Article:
There are two things which one might say about Oakdale’s Mel Bradley and his passion. He is passionate for coaching cyclists and passionate for raising money.
Both the money and the cycling, however, may not be what one might initially think. Bradley doesn’t coach cyclists to win races, to the contrary he does exactly the opposite. He coaches cyclists of all physical levels to finish a goal and raise money for the Leukemia and Lymphoma Society as they do it.
The mastermind behind Team 209, Bradley took a team of 46 riders around Lake Tahoe the first weekend in June to participate in what’s known as America’s Most Beautiful Bike Ride - Lake Tahoe, which partners with the Leukemia and Lymphoma Society’s Team In Training’s (TNT) Cycle 100 event.
Coming off the pandemic and two years without events, the team of 46 was a smaller team than previous years. Seventeen of the 46 riders were new to cycling. A total of 48 helped raise a total of over $445,000 for the 2022 season.
“I always lose a percentage of the team but it’s always been able to grow,” Bradley said of the drop in riders since 2020’s team of 79. “This year it’s probably the biggest thing I struggle with, how to recruit.”
The amount raised however, has encouraged the TNT coach and advocate for the coming year ahead.
First starting his journey as a rider following the loss of his wife of 36 years in 2005 to Acute Myeloid Leukemia, Bradley joined a TNT group based out of Sacramento in 2006. By 2012 he started his own TNT cycle team in Oakdale. Since its inception in 2012, Team 209 has raised a total of $2,460,000 and covered countless miles in the name of raising funds for cancer research.
Bradley shared the recent fundraising effort of close to a half million dollars by his 2022 team inspired his goal of reaching $3 million by the June 2023 event.
“This will be my 18th season,” he said, as he prepares to ramp up his sponsorship efforts. “There are two real reasons that I keep coming back. One of them is, watching people come across that finish line at Tahoe, accomplishing something they had no idea they could do.”
The TNT advocate shared often times new riders say they can’t ride around the block, let alone Lake Tahoe; then he shows them they can. Or they may say they don’t have a bike and he has the answer to that, too.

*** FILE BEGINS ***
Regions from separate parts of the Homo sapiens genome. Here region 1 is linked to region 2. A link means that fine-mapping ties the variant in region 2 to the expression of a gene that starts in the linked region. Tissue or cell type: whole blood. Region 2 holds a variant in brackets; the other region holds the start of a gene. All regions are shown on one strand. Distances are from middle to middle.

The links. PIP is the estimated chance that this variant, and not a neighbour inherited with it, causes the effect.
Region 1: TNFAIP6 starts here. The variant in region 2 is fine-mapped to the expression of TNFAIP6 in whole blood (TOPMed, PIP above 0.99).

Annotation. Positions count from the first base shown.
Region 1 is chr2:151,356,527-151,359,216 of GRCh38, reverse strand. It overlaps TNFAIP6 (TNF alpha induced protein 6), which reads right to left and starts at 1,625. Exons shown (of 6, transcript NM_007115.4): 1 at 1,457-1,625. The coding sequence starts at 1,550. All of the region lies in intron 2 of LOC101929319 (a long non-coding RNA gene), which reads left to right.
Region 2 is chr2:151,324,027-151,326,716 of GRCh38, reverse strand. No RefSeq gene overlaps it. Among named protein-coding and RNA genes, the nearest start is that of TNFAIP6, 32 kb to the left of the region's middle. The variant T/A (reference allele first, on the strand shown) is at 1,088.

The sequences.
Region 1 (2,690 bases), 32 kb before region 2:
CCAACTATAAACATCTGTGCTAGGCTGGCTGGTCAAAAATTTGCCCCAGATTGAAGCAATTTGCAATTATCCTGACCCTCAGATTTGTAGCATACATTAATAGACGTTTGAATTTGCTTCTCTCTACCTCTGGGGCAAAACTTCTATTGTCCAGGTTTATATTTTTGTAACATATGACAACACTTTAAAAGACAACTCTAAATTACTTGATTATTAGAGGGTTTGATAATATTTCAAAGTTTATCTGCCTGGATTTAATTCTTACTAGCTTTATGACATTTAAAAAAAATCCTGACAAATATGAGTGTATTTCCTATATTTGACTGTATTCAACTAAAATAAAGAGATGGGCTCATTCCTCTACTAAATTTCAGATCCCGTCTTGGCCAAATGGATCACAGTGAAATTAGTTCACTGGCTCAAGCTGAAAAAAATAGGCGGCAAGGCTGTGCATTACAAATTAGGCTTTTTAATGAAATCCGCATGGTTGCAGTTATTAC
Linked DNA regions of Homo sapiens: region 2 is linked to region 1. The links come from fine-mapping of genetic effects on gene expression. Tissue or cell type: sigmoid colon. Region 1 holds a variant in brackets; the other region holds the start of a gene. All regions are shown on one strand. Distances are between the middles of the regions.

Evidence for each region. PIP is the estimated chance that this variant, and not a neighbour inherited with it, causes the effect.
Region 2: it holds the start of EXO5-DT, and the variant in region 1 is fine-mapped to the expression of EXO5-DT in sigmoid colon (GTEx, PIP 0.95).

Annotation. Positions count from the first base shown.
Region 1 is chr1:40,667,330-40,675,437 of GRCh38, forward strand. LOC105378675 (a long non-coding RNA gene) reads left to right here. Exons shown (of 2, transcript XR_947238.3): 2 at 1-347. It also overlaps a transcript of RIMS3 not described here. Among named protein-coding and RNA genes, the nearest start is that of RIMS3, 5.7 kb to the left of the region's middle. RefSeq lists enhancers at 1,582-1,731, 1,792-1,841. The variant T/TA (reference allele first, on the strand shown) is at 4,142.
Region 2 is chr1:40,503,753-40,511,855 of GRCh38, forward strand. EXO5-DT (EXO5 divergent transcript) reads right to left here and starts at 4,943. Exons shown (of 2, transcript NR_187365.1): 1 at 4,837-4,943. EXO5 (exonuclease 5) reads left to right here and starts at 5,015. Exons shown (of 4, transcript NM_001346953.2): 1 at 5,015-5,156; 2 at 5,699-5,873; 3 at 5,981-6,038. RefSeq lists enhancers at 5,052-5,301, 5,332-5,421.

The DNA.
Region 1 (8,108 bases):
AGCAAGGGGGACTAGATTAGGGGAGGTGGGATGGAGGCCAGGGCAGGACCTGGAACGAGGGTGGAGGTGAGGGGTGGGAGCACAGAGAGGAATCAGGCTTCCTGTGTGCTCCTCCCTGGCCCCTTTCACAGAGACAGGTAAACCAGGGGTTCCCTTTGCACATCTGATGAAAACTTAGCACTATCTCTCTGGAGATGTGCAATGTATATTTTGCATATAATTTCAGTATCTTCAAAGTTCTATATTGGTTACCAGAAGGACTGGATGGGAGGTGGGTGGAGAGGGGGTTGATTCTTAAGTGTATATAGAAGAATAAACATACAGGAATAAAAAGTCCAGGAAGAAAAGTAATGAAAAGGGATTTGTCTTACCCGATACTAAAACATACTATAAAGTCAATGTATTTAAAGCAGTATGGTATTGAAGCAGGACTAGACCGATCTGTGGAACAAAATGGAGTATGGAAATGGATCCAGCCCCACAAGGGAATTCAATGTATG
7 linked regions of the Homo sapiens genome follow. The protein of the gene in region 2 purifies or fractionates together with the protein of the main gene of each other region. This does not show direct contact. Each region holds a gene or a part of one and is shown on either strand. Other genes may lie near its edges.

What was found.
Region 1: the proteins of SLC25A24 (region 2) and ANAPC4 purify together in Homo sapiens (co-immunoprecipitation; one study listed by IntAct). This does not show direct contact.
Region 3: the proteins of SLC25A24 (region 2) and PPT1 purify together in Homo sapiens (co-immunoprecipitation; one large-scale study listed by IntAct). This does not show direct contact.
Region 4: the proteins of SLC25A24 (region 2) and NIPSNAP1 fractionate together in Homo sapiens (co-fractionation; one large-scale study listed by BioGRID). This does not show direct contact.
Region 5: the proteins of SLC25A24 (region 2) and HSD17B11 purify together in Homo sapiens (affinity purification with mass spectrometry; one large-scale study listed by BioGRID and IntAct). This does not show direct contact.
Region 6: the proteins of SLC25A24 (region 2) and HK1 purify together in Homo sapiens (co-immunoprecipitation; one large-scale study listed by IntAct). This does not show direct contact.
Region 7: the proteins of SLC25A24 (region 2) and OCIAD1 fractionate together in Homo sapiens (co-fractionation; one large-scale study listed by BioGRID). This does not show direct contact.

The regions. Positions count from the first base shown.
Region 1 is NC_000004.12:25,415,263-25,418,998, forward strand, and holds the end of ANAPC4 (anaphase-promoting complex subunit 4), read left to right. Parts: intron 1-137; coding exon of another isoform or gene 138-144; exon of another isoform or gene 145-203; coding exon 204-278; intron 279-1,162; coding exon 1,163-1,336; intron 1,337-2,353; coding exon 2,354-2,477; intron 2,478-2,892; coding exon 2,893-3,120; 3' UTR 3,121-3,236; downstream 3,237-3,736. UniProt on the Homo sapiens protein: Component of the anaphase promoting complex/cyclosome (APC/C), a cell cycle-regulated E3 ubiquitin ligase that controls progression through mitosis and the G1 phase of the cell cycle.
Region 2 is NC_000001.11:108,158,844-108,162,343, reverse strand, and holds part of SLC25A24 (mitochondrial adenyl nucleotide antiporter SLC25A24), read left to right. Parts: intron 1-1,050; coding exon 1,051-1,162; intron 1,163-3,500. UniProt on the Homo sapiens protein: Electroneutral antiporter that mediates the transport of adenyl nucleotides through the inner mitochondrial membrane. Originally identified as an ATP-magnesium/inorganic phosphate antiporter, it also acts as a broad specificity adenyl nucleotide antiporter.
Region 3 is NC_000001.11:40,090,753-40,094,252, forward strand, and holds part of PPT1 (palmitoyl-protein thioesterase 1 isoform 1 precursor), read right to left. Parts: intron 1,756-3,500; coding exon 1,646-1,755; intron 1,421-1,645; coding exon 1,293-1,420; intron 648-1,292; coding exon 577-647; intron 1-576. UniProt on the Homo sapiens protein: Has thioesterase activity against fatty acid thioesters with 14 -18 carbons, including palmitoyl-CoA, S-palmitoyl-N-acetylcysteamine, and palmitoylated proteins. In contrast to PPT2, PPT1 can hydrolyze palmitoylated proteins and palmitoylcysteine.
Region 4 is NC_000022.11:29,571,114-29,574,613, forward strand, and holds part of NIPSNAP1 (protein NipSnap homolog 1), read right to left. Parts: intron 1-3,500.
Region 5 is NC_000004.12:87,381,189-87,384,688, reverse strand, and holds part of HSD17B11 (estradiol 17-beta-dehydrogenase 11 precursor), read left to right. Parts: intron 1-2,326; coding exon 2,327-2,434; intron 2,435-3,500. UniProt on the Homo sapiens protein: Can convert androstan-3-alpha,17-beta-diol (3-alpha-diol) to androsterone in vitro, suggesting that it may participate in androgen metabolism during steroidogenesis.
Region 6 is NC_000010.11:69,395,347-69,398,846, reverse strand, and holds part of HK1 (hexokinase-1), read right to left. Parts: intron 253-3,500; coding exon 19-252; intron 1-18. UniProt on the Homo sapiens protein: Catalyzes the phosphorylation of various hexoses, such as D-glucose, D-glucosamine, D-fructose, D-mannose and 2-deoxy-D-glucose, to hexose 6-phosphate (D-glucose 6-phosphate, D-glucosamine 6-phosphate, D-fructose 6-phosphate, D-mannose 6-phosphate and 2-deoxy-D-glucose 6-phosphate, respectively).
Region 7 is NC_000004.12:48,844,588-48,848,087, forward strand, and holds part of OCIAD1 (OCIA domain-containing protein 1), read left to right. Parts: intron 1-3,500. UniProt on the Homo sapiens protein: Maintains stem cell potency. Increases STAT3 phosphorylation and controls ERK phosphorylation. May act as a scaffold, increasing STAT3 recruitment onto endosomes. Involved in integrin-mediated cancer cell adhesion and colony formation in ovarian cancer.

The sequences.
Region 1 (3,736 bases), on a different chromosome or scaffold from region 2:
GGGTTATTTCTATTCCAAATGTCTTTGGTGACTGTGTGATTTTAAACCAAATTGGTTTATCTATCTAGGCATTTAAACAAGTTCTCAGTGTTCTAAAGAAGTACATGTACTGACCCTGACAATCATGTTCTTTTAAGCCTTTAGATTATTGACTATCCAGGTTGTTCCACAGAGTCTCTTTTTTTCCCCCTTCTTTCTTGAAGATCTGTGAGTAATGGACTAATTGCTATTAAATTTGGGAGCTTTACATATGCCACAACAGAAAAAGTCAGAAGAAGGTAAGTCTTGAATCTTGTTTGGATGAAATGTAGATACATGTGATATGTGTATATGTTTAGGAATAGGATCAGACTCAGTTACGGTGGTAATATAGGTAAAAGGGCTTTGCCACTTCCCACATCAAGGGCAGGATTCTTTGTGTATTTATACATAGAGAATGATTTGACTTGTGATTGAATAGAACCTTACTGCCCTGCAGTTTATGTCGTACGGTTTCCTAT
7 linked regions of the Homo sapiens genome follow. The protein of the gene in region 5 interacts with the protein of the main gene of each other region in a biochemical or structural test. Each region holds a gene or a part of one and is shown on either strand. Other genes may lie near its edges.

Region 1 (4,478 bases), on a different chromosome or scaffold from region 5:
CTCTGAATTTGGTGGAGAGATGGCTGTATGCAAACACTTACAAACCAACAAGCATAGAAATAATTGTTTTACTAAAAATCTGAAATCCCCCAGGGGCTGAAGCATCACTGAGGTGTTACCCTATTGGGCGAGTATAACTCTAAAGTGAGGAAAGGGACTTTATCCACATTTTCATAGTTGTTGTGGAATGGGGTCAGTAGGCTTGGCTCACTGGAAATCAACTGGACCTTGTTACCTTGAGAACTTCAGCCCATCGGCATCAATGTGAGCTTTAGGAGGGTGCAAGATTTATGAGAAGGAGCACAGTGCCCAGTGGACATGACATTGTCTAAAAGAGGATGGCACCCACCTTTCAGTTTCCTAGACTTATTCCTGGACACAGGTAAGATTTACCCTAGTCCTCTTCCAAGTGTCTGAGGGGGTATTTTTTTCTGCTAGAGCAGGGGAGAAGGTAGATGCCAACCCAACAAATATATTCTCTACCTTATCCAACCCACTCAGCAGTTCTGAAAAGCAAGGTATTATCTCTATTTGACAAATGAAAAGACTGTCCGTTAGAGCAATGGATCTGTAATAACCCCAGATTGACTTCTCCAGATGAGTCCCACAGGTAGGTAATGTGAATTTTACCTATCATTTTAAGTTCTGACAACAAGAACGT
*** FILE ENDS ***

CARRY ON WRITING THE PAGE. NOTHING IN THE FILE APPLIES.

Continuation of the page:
Bradley shared often times those same people who didn’t think they could ride, become addicted to riding and eventually upgrade the basic bikes they’ve purchased. In turn, Bradley purchases the entry level bikes from them. Through past participants he now has a garage of a dozen bikes that he can lend to new riders and it simply goes from there.
The trip around the lake has two distances; a 72- or 100-mile distance. The cyclist shared the 100 was always his distance until he realized the 72 miles allows him to see each member of his team cross the finish.
“I’ve done the hundred 15 times, the last few years I thought, what am I proving,” he said, laughing as he stated it. Bradley added he likes to be at the finish to greet his riders.
And while recruitment has started for the 2023 team, the 18 weeks of training won’t begin until late January. One doesn’t raise close to $2.5 million over the course of 10 years, however, without some heavy hitters and that’s where his passion for sponsorships comes in.
“It’s almost a full-time job,” he said. “I have a small business of my own, every now and then I’ll go out and work for a few days, but in general it’s this.”
And his involvement is something that comes with its own benefits.
“I believe so much in what they’re doing with the money,” he said of the fundraising for the team. “The whole idea of immunotherapy. If you think about a blood cancer (physically speaking), it’s everywhere. Some of the techniques, you can’t operate on it, you can’t radiate it, so you’re limited.”
Bradley shared that through the help of funds raised by passionate people such as himself and his team, Immunotherapy was a result of blood cancer researchers. A treatment type which is now being used as well as looked at by other cancer researchers and specialists.
“For blood cancers it’s been very successful,” he continued. “Survival rates have gone through the roof compared to the good ol’ days. Now what’s interesting is the solid tumor guys are the looking at the idea and saying if that will work on a blood cancer, will that work on a solid tumor cancer?”
As Bradley shares stories of successes he knows firsthand, emotion overtakes him. Apologizing for not being able to control it, he shared it’s the one thing he can’t explain. Something about the cause and the mission keep the emotion very close to the surface.
Eighteen years later and happily remarried, the pain of watching a loved one endure treatment, only to succumb to the disease is still very real for him.
“You don’t get over this. You just don’t,” he said of the cancer battle. “As hard as it is at times … good things have come as a result of the loss and the new relationship.”
Coaching the team, seeing riders achieve the goal and adding more funds to the fundraising pot are what keeps Bradley ticking.
This year’s ride, he noted, featured cold and rainy weather. Not a norm for the time of the year or even something a rider can properly train for. The cycling enthusiast shared the riding conditions were as miserable as one could imagine for a stretch of time with no break from weather.
“As miserable as it was, we all kept saying to ourselves this is nothing like laying in a bed getting chemo,” he said through tears, “and not one rider quit.”
As the coach shares his pride for his riders, he also noted his hope to build the team back to what it once was, coaching as many as 79 in 2020. That and reaching that $3 million goal, one sponsor and one rider at a time.
To learn more about Team 209, as well as contact Bradley for more information visit www.Team209.org.